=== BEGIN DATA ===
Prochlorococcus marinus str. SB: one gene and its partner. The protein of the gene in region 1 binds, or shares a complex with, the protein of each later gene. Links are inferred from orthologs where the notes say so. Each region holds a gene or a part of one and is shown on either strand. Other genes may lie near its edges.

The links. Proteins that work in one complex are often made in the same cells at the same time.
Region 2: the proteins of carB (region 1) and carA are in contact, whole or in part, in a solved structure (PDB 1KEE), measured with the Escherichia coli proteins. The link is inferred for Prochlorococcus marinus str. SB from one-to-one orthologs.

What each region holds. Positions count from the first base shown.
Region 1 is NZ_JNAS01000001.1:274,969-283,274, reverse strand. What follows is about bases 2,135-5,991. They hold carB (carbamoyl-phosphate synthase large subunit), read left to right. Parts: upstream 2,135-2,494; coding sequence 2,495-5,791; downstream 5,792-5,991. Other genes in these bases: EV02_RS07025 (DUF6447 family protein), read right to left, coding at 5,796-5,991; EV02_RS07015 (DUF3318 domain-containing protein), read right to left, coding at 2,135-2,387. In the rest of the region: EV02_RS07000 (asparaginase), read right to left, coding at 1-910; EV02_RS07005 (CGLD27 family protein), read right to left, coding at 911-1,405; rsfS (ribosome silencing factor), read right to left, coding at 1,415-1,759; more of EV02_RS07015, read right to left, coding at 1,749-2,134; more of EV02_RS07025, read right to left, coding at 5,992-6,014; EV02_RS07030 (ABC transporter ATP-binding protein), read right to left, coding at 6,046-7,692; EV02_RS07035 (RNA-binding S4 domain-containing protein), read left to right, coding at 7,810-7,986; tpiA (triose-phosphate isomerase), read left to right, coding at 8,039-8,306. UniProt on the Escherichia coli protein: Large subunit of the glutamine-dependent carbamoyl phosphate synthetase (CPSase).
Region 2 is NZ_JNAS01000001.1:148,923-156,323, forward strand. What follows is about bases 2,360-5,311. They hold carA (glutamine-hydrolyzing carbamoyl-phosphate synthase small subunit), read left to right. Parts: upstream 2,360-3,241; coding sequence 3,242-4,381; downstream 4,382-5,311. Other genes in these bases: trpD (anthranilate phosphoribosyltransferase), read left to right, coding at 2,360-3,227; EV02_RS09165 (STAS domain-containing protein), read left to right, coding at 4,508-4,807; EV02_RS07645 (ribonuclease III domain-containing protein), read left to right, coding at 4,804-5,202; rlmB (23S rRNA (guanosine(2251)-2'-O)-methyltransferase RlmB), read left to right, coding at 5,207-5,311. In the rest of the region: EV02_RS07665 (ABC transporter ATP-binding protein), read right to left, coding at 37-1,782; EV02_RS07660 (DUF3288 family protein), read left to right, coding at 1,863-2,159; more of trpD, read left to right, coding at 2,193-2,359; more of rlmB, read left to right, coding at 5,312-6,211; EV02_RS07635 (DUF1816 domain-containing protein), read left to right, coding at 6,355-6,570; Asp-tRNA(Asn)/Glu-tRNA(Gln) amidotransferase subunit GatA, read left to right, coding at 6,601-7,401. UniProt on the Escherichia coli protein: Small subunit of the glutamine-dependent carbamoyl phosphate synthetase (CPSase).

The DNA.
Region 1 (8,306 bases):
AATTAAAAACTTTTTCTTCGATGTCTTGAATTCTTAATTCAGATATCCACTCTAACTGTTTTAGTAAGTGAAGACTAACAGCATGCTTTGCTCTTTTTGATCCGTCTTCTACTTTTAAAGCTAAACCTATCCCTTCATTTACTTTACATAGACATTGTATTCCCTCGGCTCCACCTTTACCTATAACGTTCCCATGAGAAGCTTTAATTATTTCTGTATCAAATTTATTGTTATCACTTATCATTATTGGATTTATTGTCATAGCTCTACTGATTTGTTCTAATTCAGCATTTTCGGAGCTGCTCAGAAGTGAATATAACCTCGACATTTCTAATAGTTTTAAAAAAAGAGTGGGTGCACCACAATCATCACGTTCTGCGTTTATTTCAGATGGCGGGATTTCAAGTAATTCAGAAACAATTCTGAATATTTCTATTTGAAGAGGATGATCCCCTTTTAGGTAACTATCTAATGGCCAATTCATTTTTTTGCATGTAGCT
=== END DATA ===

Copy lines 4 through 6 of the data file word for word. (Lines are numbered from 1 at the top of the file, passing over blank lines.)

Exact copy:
What each region holds. Positions count from the first base shown.
Region 1 is NZ_JNAS01000001.1:274,969-283,274, reverse strand. What follows is about bases 2,135-5,991. They hold carB (carbamoyl-phosphate synthase large subunit), read left to right. Parts: upstream 2,135-2,494; coding sequence 2,495-5,791; downstream 5,792-5,991. Other genes in these bases: EV02_RS07025 (DUF6447 family protein), read right to left, coding at 5,796-5,991; EV02_RS07015 (DUF3318 domain-containing protein), read right to left, coding at 2,135-2,387. In the rest of the region: EV02_RS07000 (asparaginase), read right to left, coding at 1-910; EV02_RS07005 (CGLD27 family protein), read right to left, coding at 911-1,405; rsfS (ribosome silencing factor), read right to left, coding at 1,415-1,759; more of EV02_RS07015, read right to left, coding at 1,749-2,134; more of EV02_RS07025, read right to left, coding at 5,992-6,014; EV02_RS07030 (ABC transporter ATP-binding protein), read right to left, coding at 6,046-7,692; EV02_RS07035 (RNA-binding S4 domain-containing protein), read left to right, coding at 7,810-7,986; tpiA (triose-phosphate isomerase), read left to right, coding at 8,039-8,306. UniProt on the Escherichia coli protein: Large subunit of the glutamine-dependent carbamoyl phosphate synthetase (CPSase).
Region 2 is NZ_JNAS01000001.1:148,923-156,323, forward strand. What follows is about bases 2,360-5,311. They hold carA (glutamine-hydrolyzing carbamoyl-phosphate synthase small subunit), read left to right. Parts: upstream 2,360-3,241; coding sequence 3,242-4,381; downstream 4,382-5,311. Other genes in these bases: trpD (anthranilate phosphoribosyltransferase), read left to right, coding at 2,360-3,227; EV02_RS09165 (STAS domain-containing protein), read left to right, coding at 4,508-4,807; EV02_RS07645 (ribonuclease III domain-containing protein), read left to right, coding at 4,804-5,202; rlmB (23S rRNA (guanosine(2251)-2'-O)-methyltransferase RlmB), read left to right, coding at 5,207-5,311. In the rest of the region: EV02_RS07665 (ABC transporter ATP-binding protein), read right to left, coding at 37-1,782; EV02_RS07660 (DUF3288 family protein), read left to right, coding at 1,863-2,159; more of trpD, read left to right, coding at 2,193-2,359; more of rlmB, read left to right, coding at 5,312-6,211; EV02_RS07635 (DUF1816 domain-containing protein), read left to right, coding at 6,355-6,570; Asp-tRNA(Asn)/Glu-tRNA(Gln) amidotransferase subunit GatA, read left to right, coding at 6,601-7,401. UniProt on the Escherichia coli protein: Small subunit of the glutamine-dependent carbamoyl phosphate synthetase (CPSase).